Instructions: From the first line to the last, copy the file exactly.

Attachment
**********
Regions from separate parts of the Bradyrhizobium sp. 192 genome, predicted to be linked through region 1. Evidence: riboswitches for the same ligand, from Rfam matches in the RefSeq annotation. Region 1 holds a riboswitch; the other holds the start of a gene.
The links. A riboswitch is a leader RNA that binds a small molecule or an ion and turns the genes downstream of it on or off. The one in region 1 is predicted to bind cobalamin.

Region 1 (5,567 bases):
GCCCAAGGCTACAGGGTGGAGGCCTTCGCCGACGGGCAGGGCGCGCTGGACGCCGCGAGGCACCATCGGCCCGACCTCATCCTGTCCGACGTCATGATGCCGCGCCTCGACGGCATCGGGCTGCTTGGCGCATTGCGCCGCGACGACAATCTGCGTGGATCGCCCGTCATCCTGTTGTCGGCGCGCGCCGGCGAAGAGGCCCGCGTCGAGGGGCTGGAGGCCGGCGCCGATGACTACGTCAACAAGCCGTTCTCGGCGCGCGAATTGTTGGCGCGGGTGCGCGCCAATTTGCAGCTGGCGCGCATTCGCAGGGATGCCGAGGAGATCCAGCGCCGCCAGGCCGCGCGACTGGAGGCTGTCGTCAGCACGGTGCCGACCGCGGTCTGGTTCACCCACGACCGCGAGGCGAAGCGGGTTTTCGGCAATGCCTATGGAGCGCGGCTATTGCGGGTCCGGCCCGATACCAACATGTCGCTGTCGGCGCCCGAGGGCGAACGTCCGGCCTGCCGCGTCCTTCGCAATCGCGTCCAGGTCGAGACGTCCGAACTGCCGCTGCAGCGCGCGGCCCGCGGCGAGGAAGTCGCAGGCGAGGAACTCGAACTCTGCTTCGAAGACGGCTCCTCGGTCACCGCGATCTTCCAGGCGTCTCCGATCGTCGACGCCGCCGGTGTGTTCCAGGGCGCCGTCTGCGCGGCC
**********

Regions from separate parts of the Bradyrhizobium sp. 192 genome, predicted to be linked through region 1. Evidence: riboswitches for the same ligand, from Rfam matches in the RefSeq annotation. Region 1 holds a riboswitch; the other holds the start of a gene.
The links. A riboswitch is a leader RNA that binds a small molecule or an ion and turns the genes downstream of it on or off. The one in region 1 is predicted to bind cobalamin.

Region 1 (5,567 bases):
GCCCAAGGCTACAGGGTGGAGGCCTTCGCCGACGGGCAGGGCGCGCTGGACGCCGCGAGGCACCATCGGCCCGACCTCATCCTGTCCGACGTCATGATGCCGCGCCTCGACGGCATCGGGCTGCTTGGCGCATTGCGCCGCGACGACAATCTGCGTGGATCGCCCGTCATCCTGTTGTCGGCGCGCGCCGGCGAAGAGGCCCGCGTCGAGGGGCTGGAGGCCGGCGCCGATGACTACGTCAACAAGCCGTTCTCGGCGCGCGAATTGTTGGCGCGGGTGCGCGCCAATTTGCAGCTGGCGCGCATTCGCAGGGATGCCGAGGAGATCCAGCGCCGCCAGGCCGCGCGACTGGAGGCTGTCGTCAGCACGGTGCCGACCGCGGTCTGGTTCACCCACGACCGCGAGGCGAAGCGGGTTTTCGGCAATGCCTATGGAGCGCGGCTATTGCGGGTCCGGCCCGATACCAACATGTCGCTGTCGGCGCCCGAGGGCGAACGTCCGGCCTGCCGCGTCCTTCGCAATCGCGTCCAGGTCGAGACGTCCGAACTGCCGCTGCAGCGCGCGGCCCGCGGCGAGGAAGTCGCAGGCGAGGAACTCGAACTCTGCTTCGAAGACGGCTCCTCGGTCACCGCGATCTTCCAGGCGTCTCCGATCGTCGACGCCGCCGGTGTGTTCCAGGGCGCCGTCTGCGCGGCC